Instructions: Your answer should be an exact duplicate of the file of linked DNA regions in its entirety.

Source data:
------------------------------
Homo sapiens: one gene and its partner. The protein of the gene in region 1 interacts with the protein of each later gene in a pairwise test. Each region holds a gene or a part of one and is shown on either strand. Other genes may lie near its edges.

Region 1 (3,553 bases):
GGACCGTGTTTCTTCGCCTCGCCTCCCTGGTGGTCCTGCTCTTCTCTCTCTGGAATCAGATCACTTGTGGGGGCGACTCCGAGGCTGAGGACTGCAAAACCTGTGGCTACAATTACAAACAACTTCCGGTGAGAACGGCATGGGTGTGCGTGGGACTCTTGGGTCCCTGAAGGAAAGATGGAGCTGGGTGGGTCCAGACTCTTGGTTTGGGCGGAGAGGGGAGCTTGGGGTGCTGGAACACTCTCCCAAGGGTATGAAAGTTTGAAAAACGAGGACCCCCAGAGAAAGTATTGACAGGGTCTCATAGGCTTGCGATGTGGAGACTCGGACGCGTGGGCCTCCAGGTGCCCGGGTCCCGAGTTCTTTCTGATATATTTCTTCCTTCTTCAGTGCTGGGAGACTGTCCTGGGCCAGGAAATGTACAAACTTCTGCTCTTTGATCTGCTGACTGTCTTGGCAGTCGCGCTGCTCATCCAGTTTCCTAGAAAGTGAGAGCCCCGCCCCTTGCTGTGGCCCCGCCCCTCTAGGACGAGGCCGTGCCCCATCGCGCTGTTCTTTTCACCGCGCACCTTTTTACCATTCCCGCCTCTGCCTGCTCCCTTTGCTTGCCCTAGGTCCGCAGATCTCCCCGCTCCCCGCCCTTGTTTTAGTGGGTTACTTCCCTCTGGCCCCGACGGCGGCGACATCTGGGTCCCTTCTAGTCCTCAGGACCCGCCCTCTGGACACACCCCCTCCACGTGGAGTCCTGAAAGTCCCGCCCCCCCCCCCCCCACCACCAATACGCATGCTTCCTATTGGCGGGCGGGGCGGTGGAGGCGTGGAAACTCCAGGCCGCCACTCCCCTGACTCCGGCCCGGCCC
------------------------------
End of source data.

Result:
Homo sapiens: one gene and its partner. The protein of the gene in region 1 interacts with the protein of each later gene in a pairwise test. Each region holds a gene or a part of one and is shown on either strand. Other genes may lie near its edges.

Region 1 (3,553 bases):
GGACCGTGTTTCTTCGCCTCGCCTCCCTGGTGGTCCTGCTCTTCTCTCTCTGGAATCAGATCACTTGTGGGGGCGACTCCGAGGCTGAGGACTGCAAAACCTGTGGCTACAATTACAAACAACTTCCGGTGAGAACGGCATGGGTGTGCGTGGGACTCTTGGGTCCCTGAAGGAAAGATGGAGCTGGGTGGGTCCAGACTCTTGGTTTGGGCGGAGAGGGGAGCTTGGGGTGCTGGAACACTCTCCCAAGGGTATGAAAGTTTGAAAAACGAGGACCCCCAGAGAAAGTATTGACAGGGTCTCATAGGCTTGCGATGTGGAGACTCGGACGCGTGGGCCTCCAGGTGCCCGGGTCCCGAGTTCTTTCTGATATATTTCTTCCTTCTTCAGTGCTGGGAGACTGTCCTGGGCCAGGAAATGTACAAACTTCTGCTCTTTGATCTGCTGACTGTCTTGGCAGTCGCGCTGCTCATCCAGTTTCCTAGAAAGTGAGAGCCCCGCCCCTTGCTGTGGCCCCGCCCCTCTAGGACGAGGCCGTGCCCCATCGCGCTGTTCTTTTCACCGCGCACCTTTTTACCATTCCCGCCTCTGCCTGCTCCCTTTGCTTGCCCTAGGTCCGCAGATCTCCCCGCTCCCCGCCCTTGTTTTAGTGGGTTACTTCCCTCTGGCCCCGACGGCGGCGACATCTGGGTCCCTTCTAGTCCTCAGGACCCGCCCTCTGGACACACCCCCTCCACGTGGAGTCCTGAAAGTCCCGCCCCCCCCCCCCCCACCACCAATACGCATGCTTCCTATTGGCGGGCGGGGCGGTGGAGGCGTGGAAACTCCAGGCCGCCACTCCCCTGACTCCGGCCCGGCCC